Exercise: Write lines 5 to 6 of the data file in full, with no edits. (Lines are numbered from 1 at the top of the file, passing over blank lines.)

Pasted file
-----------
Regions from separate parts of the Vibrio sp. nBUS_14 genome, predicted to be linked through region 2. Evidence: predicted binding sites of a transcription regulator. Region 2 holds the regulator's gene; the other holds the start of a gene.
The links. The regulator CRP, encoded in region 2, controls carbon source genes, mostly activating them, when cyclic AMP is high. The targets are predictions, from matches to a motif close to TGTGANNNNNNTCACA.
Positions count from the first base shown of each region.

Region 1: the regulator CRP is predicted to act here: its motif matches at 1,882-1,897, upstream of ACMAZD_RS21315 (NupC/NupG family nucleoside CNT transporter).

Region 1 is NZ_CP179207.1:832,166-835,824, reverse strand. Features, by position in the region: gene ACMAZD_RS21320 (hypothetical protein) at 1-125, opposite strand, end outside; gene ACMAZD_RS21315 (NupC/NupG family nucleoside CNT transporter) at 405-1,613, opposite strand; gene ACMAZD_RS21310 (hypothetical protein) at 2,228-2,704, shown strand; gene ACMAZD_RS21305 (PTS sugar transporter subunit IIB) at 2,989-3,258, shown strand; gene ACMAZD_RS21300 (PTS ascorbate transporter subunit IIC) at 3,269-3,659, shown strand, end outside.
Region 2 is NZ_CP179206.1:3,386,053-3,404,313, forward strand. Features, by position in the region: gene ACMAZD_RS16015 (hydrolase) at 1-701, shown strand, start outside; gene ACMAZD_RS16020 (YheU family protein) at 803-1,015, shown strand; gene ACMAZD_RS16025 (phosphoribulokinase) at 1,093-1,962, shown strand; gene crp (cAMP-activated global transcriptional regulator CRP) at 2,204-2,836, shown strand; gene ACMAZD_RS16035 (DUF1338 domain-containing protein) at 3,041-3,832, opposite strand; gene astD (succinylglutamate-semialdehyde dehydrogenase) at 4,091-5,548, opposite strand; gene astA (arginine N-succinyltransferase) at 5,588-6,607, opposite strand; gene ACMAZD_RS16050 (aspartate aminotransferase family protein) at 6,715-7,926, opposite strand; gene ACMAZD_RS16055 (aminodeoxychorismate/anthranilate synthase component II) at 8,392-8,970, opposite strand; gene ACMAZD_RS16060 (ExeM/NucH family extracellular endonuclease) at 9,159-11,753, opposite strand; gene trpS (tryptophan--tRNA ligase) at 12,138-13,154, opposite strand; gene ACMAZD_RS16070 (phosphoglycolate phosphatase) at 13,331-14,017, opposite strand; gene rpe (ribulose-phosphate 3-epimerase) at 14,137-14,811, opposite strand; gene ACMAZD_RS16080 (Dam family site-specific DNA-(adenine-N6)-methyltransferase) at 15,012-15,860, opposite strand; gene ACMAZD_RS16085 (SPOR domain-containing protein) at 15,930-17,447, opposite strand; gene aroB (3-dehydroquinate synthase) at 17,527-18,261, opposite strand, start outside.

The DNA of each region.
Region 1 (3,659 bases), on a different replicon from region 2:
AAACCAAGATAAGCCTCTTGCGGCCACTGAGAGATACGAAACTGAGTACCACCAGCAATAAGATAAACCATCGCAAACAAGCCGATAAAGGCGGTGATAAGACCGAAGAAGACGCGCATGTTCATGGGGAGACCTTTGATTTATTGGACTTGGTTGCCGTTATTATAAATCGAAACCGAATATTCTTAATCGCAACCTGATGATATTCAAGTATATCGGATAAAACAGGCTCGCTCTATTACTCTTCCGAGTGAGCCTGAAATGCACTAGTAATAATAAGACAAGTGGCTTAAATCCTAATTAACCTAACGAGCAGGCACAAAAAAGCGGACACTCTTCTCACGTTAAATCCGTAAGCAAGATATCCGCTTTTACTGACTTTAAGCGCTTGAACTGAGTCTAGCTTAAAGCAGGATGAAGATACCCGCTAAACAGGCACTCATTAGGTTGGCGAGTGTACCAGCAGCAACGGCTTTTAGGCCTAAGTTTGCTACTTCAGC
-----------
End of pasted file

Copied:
Region 1 is NZ_CP179207.1:832,166-835,824, reverse strand. Features, by position in the region: gene ACMAZD_RS21320 (hypothetical protein) at 1-125, opposite strand, end outside; gene ACMAZD_RS21315 (NupC/NupG family nucleoside CNT transporter) at 405-1,613, opposite strand; gene ACMAZD_RS21310 (hypothetical protein) at 2,228-2,704, shown strand; gene ACMAZD_RS21305 (PTS sugar transporter subunit IIB) at 2,989-3,258, shown strand; gene ACMAZD_RS21300 (PTS ascorbate transporter subunit IIC) at 3,269-3,659, shown strand, end outside.
Region 2 is NZ_CP179206.1:3,386,053-3,404,313, forward strand. Features, by position in the region: gene ACMAZD_RS16015 (hydrolase) at 1-701, shown strand, start outside; gene ACMAZD_RS16020 (YheU family protein) at 803-1,015, shown strand; gene ACMAZD_RS16025 (phosphoribulokinase) at 1,093-1,962, shown strand; gene crp (cAMP-activated global transcriptional regulator CRP) at 2,204-2,836, shown strand; gene ACMAZD_RS16035 (DUF1338 domain-containing protein) at 3,041-3,832, opposite strand; gene astD (succinylglutamate-semialdehyde dehydrogenase) at 4,091-5,548, opposite strand; gene astA (arginine N-succinyltransferase) at 5,588-6,607, opposite strand; gene ACMAZD_RS16050 (aspartate aminotransferase family protein) at 6,715-7,926, opposite strand; gene ACMAZD_RS16055 (aminodeoxychorismate/anthranilate synthase component II) at 8,392-8,970, opposite strand; gene ACMAZD_RS16060 (ExeM/NucH family extracellular endonuclease) at 9,159-11,753, opposite strand; gene trpS (tryptophan--tRNA ligase) at 12,138-13,154, opposite strand; gene ACMAZD_RS16070 (phosphoglycolate phosphatase) at 13,331-14,017, opposite strand; gene rpe (ribulose-phosphate 3-epimerase) at 14,137-14,811, opposite strand; gene ACMAZD_RS16080 (Dam family site-specific DNA-(adenine-N6)-methyltransferase) at 15,012-15,860, opposite strand; gene ACMAZD_RS16085 (SPOR domain-containing protein) at 15,930-17,447, opposite strand; gene aroB (3-dehydroquinate synthase) at 17,527-18,261, opposite strand, start outside.